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Facing $3.5 Million Deficit, Flagler Schools Eye Shorter Calendar, Bus Routes, Reserves

| February 10, 2011

Right to walk: when it comes to funding local school districts, Florida is a no-show state. (© FlaglerLive)

Facing the most serious reduction in state revenue since the economic crisis began in 2008, the Flagler County school district is preparing to cut $3.5 million out of its budget while using about $1 million from its reserves to blunt further, more grave effects from the reductions. The district’s goal is to minimize staff reductions and protect academic and extra-curricular programs, particularly the larger programs. But Superintendent Janet Valentine says all options are—and have to be—considered, including reducing her own pay as part of a larger reduction in the number of days year-long employees would work.

In an interview Wednesday, Valentine cited reducing bus routes, cutting down by several days the working calendar of year-long employees such as administrators and service employees, and not filling vacant positions, which would be the equivalent of a hiring freeze.

Valentine said the district had been preparing for a $2.5 million cut until this week. Following the release of Gov. Rick Scott’s budget this week, she said the district must now prepare for a $3.5 million cut out of a budget of around $100 million. Finance Director Tom Tant said the budget has already been reduced about $7.5 million since 2007.

“The real thing about the governor’s budget is,” Tant said, “he’s reducing educating funding in Florida, per-child expenditure for education in the state of Florida is one of the lowest in the nation already. That’s what people are missing. We’re probably 48th or 49th—if it weren’t for Mississippi we’d be bottom, and we’re still getting reduced. So where are your priorities? I mean, you’re letting your kids down. Is that the way we want Florida to be known as? I think that is the real issue.”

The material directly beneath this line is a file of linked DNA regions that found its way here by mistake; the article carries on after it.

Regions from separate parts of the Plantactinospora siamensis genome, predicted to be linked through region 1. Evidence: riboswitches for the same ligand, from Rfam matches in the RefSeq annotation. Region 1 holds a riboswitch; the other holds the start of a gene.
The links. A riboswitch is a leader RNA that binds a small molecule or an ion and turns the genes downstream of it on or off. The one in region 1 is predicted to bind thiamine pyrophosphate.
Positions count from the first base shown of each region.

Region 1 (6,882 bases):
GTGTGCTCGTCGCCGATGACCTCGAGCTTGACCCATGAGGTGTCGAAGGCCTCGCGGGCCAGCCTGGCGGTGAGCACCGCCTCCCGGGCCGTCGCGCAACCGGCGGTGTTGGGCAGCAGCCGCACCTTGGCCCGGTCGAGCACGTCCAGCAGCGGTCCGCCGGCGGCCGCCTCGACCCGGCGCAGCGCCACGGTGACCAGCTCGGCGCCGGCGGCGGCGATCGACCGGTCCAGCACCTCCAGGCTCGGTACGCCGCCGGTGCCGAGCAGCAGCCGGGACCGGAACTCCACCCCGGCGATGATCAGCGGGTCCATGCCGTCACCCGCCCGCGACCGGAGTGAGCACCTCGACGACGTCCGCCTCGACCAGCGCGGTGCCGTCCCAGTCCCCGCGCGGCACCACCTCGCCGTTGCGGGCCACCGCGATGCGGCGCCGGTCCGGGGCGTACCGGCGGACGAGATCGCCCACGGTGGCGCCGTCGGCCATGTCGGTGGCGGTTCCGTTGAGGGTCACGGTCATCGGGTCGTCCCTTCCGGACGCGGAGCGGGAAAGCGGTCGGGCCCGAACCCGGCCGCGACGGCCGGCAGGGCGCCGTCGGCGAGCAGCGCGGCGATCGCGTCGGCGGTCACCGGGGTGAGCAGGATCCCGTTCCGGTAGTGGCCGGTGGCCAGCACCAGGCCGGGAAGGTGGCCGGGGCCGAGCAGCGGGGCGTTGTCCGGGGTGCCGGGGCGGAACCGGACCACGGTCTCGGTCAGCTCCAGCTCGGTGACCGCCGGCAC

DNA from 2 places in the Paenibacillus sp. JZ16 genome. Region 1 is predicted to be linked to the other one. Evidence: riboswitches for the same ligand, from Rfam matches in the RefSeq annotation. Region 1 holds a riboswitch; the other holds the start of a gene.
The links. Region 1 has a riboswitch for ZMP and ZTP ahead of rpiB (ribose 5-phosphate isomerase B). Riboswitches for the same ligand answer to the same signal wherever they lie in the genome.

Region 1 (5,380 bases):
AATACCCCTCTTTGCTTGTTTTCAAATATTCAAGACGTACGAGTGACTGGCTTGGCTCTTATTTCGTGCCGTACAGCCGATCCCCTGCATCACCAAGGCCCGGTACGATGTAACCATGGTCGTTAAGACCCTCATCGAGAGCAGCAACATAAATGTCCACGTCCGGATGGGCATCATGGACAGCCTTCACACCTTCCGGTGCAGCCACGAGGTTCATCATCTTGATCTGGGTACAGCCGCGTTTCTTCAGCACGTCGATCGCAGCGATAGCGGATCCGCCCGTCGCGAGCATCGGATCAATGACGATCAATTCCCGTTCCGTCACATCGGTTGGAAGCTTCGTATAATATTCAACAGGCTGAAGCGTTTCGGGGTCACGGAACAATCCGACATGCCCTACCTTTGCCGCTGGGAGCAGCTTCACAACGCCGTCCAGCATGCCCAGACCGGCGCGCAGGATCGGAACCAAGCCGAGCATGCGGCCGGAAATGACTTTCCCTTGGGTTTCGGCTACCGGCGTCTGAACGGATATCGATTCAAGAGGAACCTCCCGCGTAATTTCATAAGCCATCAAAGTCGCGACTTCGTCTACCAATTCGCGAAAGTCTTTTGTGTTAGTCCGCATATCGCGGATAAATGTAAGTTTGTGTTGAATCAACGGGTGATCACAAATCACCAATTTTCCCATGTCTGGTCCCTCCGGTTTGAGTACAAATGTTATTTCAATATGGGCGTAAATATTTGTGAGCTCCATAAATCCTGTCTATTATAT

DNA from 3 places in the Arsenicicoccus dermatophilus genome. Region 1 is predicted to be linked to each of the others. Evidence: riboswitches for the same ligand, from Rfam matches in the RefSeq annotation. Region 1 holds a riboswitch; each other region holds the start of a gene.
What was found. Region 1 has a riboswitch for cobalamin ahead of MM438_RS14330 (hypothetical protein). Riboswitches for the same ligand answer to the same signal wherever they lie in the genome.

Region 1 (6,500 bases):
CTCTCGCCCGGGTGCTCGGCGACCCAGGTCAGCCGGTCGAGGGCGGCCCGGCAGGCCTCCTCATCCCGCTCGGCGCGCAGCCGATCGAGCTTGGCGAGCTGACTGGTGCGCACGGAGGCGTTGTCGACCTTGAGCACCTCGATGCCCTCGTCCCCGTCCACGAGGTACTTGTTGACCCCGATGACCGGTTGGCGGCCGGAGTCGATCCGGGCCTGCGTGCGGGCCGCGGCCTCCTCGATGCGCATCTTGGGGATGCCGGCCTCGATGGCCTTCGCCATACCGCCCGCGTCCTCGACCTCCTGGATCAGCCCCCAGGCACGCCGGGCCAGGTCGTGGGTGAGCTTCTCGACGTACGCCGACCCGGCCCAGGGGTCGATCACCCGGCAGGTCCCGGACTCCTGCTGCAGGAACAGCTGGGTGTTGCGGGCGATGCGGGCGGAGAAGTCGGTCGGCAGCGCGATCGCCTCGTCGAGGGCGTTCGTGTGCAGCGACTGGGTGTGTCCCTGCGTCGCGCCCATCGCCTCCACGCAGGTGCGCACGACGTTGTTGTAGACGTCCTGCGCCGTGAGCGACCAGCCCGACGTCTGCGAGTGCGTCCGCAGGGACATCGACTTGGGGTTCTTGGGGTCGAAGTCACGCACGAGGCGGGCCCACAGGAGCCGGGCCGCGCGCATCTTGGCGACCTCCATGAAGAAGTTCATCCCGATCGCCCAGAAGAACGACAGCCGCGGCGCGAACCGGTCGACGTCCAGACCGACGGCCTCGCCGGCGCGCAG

Until there Legislature, which has been cool to Scott’s budget, decides how far to take the cuts,, the district won’t know precisely what it will lose. But even if state lawmakers left things as they are, Flagler would still be losing the millions of dollars it had received through federal aid. It is unlikely that legislators won’t approve at least some additional cuts, including in the property tax that lawmakers set every year for school revenue.

“I don’t really know how deep these cuts are going to have to go,” Valentine said. Rather than reacting to cuts as they come, she’s been leading a budget committee since last summer in preparation for further cuts, laying out options.  “We will continue to plan and be prepared for going as deep as we need to go to meet the limits of our budget next year.”

But one principle is in play regarding non-core, after-school programs: “We really want to protect the things that we know service large groups of students, and large groups of students benefit from them. We could get to the point where those are cut,” Valentine said.

Valentine insisted on two cautions: the district must still abide by constitutional class-size rules. That means cutting teachers isn’t the sort of option it might have been in the past. “So you have to look at this in other ways rather than targeting 78 positions. You can’t do it that way,” Valentine said. There are about 100 paraprofessionals such as teacher aids, but they, too, are there because of requirements in exceptional student education programs, providing support to students with disabilities, and the like. “So your hands are really tied with this,” the superintendent said.

And whatever options the district is considering, those are still, for now, just options: nothing has been decided, particularly when it comes to cutting employees’ work days. Nevertheless, Valentine noted that Flagler is among the only counties where its year-round employees work the full 261 days. About 25 percent of the district’s 1,700 employees work that year-round calendar. One possibility is to cut that by a few days, though the savings would not be huge: if the average salary of year-round employees is $40,000, cutting reducing the paid calendar by five days would save $334,000, or about $67,000 a day. (“I’d be right in there with them,” Valentine said of taking a pay cut of her own should that be the route.)

Just last December, the district agreed to a new contract with its teacher and service employee unions, restoring annual salary increases that were skipped twice in the past three years. While the contract leaves room for the district to invoke emergency recalculations, those increases are not in jeopardy, Valentine said, though she expects the union and the district administration to cooperate on other cost-saving alternatives. By agreeing to that contract in December, the district strengthened its hand at the bargaining table when it comes to those alternatives. “What we anticipate is that our unions will be working with us to plan on how to meet these needs,” Valentine said.